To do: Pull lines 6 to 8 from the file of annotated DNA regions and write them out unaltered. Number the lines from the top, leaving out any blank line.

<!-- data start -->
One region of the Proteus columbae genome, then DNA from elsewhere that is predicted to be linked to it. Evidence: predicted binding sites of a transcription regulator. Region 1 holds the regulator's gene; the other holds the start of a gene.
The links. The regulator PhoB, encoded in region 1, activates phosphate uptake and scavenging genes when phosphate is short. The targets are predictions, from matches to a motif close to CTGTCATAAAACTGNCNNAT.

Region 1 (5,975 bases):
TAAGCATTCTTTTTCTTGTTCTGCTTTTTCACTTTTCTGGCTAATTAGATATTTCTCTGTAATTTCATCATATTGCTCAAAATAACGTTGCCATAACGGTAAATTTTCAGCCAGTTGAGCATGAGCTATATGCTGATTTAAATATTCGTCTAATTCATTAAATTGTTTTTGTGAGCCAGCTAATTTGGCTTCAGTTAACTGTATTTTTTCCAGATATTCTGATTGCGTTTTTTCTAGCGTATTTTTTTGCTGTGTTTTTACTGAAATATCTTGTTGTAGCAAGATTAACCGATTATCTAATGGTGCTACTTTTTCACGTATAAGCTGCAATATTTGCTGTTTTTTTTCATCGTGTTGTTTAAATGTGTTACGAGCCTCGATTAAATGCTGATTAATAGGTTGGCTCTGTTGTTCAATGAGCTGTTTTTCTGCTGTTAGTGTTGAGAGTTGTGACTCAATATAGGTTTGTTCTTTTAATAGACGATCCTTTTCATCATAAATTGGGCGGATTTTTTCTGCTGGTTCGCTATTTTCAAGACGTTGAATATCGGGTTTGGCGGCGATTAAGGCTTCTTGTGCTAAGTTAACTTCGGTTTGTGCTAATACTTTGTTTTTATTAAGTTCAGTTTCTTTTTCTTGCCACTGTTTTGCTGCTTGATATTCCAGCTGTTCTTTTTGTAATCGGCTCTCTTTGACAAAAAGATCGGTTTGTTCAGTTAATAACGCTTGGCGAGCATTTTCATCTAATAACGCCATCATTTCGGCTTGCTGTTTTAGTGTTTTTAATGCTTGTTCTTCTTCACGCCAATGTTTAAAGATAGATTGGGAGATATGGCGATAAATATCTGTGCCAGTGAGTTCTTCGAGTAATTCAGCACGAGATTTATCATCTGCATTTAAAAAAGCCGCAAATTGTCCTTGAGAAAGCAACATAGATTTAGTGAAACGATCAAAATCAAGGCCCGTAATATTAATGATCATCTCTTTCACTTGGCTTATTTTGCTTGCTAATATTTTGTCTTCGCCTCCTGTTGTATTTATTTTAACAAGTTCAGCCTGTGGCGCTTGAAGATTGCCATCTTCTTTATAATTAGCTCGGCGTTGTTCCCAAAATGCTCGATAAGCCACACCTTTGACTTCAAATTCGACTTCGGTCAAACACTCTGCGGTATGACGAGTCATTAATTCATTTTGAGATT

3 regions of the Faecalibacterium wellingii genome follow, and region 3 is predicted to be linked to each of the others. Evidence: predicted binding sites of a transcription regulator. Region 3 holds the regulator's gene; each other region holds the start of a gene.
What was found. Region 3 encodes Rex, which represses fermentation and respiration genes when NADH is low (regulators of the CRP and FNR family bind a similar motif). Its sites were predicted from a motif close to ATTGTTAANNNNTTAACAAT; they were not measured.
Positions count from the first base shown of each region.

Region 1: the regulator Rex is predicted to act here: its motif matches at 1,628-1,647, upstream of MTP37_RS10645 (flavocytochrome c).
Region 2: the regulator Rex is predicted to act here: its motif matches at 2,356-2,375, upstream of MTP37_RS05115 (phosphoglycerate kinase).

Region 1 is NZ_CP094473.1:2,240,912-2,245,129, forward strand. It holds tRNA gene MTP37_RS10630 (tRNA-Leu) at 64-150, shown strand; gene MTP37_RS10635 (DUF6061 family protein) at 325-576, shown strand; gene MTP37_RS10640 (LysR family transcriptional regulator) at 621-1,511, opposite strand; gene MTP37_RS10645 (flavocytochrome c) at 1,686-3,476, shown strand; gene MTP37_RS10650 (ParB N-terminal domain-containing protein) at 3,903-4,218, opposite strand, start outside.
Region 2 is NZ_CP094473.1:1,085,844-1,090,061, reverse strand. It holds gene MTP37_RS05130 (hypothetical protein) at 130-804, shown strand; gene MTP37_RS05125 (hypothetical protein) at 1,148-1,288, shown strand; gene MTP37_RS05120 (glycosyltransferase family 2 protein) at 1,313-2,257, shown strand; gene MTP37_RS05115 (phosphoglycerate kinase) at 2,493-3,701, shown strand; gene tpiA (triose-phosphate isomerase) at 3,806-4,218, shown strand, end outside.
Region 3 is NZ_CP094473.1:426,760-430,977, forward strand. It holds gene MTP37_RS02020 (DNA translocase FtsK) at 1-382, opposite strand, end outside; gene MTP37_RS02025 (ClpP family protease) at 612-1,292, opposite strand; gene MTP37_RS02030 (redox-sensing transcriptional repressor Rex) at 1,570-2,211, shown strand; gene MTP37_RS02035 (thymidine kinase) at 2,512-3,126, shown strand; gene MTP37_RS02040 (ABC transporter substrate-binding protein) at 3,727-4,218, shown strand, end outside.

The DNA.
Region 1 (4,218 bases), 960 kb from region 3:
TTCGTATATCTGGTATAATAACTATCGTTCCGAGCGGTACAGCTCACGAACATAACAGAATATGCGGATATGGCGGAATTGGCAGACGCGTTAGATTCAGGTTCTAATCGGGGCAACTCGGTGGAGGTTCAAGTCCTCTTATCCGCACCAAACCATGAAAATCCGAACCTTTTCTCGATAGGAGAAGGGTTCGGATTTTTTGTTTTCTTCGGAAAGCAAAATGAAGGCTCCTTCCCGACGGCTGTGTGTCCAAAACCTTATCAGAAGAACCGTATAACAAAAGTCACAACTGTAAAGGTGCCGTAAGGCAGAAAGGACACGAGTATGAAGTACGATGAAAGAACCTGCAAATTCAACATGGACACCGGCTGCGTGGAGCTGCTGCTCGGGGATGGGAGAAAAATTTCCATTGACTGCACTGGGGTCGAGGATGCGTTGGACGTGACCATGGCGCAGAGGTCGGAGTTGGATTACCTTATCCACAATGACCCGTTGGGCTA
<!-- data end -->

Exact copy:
What was found. Region 3 encodes Rex, which represses fermentation and respiration genes when NADH is low (regulators of the CRP and FNR family bind a similar motif). Its sites were predicted from a motif close to ATTGTTAANNNNTTAACAAT; they were not measured.
Positions count from the first base shown of each region.

Region 1: the regulator Rex is predicted to act here: its motif matches at 1,628-1,647, upstream of MTP37_RS10645 (flavocytochrome c).